Versatile hummus a satisfying smooth spread for summer

Courtesy of Garden of Vegan

Hummus. I love hummus. As I affirm my love, I admit that hummus has become a main food group of my college experience. Hummus and I, we are not mutually exclu­sive, as is the case of many college relation­ships. I’m okay with sharing and letting oth­er people experience hummus. This tasty spread, dip, whatever–I’m not placing it in a category–is too yummy and too versatile not to incorporate into your relationship with food.

Vegetarian, vegan, gluten-free! Hummus is an all-encompassing food and caters to a multiplicity of dietary restrictions. Because of the uncertainty surrounding which coun­try hummus originated from, many battle for the rights to attain the title “the Inventors of Hummus”—my Lebanese step-mother being one of them. We may never know its geo­graphical origination, but to whoever com­bined these ingredients, thank you.

Since its humble origins, hummus has perforated into global food culture, becom­ing increasingly popular in the health food scene. The most enticing thing about hum­mus is the pure simplicity of the ingredients. Hummus is not only delicious, but also load­ed with protein, fiber, vitamin C and many of other virtuous nutrients.

This refreshing snack is heavenly in the summer months when paired with carrots, broccoli, snap peas and many more tasty, crunchy veggies.

You may ask yourself, if I can buy this at the grocery, why would I make it? By mak­ing your own hummus, you eliminate the preservatives found in store-bought brands, it has more fiber, more protein and features a much lower calorie count. It only takes 10 minutes to make and the heaps and heaps of hummus you will be spooning into your ma­son jar will keep you grinning from ear to ear for more than a week—less if you are me or Rafaela!

But please, make sure your container isn’t too deep or your carrots will not reach the bottom. I assure you, the zesty freshness and light airy texture radiates authentic satisfac­tion and flavorful delight. So grab a blend­er or food processor, and we’ll talk making hummus.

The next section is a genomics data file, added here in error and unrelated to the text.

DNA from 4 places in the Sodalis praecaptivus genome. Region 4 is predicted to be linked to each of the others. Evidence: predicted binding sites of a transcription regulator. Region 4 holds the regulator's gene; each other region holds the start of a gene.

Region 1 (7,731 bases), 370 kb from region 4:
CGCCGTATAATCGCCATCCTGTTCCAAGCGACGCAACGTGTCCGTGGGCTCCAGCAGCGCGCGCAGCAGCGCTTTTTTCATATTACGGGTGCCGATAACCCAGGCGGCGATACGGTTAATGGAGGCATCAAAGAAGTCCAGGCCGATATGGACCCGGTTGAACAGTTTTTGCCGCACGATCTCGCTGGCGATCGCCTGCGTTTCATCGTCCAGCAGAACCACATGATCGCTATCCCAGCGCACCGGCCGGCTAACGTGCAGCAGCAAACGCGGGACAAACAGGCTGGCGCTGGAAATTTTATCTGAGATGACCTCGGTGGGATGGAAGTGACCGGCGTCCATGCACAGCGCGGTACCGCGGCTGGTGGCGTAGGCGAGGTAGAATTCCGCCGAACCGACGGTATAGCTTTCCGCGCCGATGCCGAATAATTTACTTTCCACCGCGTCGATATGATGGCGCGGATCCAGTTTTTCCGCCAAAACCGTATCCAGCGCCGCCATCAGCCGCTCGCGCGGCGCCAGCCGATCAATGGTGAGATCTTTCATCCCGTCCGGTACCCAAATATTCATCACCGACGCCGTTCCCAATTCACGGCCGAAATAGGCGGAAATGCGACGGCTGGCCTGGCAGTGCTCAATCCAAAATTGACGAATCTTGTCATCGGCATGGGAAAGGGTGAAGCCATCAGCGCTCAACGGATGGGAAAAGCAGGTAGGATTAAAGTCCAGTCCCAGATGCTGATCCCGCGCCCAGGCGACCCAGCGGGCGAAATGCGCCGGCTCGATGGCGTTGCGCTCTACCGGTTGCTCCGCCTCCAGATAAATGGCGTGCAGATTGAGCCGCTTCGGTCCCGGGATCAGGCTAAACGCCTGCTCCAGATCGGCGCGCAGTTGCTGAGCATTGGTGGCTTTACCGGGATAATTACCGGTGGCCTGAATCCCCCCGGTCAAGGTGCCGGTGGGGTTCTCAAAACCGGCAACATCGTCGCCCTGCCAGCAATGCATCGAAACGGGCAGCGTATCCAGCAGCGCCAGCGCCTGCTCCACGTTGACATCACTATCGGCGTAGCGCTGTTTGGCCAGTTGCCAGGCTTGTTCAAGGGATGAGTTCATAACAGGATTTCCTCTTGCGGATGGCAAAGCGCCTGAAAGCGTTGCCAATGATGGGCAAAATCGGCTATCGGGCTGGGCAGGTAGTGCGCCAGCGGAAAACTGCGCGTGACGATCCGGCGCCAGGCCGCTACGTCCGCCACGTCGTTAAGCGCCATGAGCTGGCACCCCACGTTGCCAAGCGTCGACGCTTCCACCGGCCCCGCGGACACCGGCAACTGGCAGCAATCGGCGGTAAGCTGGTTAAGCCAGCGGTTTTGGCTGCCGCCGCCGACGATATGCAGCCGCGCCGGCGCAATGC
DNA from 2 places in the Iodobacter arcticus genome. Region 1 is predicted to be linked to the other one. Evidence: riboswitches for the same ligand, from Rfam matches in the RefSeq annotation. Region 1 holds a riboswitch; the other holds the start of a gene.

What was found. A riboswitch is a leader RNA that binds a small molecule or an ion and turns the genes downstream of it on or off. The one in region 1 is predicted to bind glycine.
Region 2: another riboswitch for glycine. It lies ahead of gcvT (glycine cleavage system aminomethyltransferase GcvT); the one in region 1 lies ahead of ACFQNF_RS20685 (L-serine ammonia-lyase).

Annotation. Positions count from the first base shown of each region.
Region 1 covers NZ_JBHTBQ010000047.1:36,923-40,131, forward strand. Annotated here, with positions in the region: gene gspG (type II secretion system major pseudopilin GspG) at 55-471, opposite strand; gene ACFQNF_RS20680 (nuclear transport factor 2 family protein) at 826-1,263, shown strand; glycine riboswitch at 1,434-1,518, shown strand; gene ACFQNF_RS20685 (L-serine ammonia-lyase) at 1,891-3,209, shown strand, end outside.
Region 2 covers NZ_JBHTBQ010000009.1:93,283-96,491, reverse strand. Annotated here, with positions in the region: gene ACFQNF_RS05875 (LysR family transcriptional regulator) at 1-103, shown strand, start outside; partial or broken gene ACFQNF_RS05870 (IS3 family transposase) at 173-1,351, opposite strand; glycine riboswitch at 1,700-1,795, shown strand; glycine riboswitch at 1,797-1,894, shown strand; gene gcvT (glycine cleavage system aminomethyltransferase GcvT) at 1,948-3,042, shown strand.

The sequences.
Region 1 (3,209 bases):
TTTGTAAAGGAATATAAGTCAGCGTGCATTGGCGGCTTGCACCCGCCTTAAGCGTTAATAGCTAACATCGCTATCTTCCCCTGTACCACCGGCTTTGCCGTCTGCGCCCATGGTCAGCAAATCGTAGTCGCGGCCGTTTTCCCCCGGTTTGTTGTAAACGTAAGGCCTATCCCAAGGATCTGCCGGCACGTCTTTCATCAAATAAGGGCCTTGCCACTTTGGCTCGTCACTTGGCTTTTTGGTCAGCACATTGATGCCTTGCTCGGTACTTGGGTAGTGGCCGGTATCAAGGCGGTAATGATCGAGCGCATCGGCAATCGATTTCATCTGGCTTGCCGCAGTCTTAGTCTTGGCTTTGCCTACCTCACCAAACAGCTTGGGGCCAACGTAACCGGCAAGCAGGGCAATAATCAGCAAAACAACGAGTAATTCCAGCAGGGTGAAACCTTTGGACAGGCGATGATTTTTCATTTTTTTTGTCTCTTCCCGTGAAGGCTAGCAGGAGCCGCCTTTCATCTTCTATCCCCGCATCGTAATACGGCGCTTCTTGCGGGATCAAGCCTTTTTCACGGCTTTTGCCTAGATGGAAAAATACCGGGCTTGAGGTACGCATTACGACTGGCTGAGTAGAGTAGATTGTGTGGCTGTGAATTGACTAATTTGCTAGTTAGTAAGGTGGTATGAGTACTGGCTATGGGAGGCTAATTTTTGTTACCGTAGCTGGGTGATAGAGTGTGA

First, drain one can of chickpeas and rinse with water. Combine all ingredients into a blender or food processor, and pulse until smooth. You may notice some of the chick­pea mixture sticking to the sides, so don’t be afraid to take it off the processor and move the mixture around a little bit. You want that perfect consistency throughout,

Add a bit of water or olive oil (1 tsp or so) as needed to increase smoothness until the mixture reaches the desired texture. Your hummus should be think and creamy- like waffle batter..

Spoon your fresh hummus into a sealable container and place into the refrigerator. Chill for 20 to 30 minutes for maximum hum­mus-eating contentment. Promptly enjoy with anything from the classic pita bread, carrots, in a salad, it’s up to you!

To further your hummus relationship, get adventurous and add your own flair! If you want spicy, my personal favorite is adding some sriracha to the mix–the flavor is just the right amount of kick to compliment the sweetness of a carrot.

If you really want to make a natural and nourishing hummus recipe you can cook your own garbanzo beans. This will take lon­ger, but the final product is a tasty, rich hum­mus full of love and exceptional flavor.

Although I will admit that I mainly enjoy hummus for the purpose of a snack, it can also be incorporated into other dishes and meals. During the summer, hummus is great in a quinoa bowl with seasonal summer veg­etables: combine quinoa, arugula, grilled eggplant, avocado, roasted pepper and feta cheese. And of course, don’t forget to add the hummus!



  • 1 can chickpeas (garbanzo beans)
  • 2 tbsp tahini
  • 1 tbsp olive oil
  • 1 clove garlic, peeled
  • 1 lemon, juiced
  • pinch of sea salt, as desired

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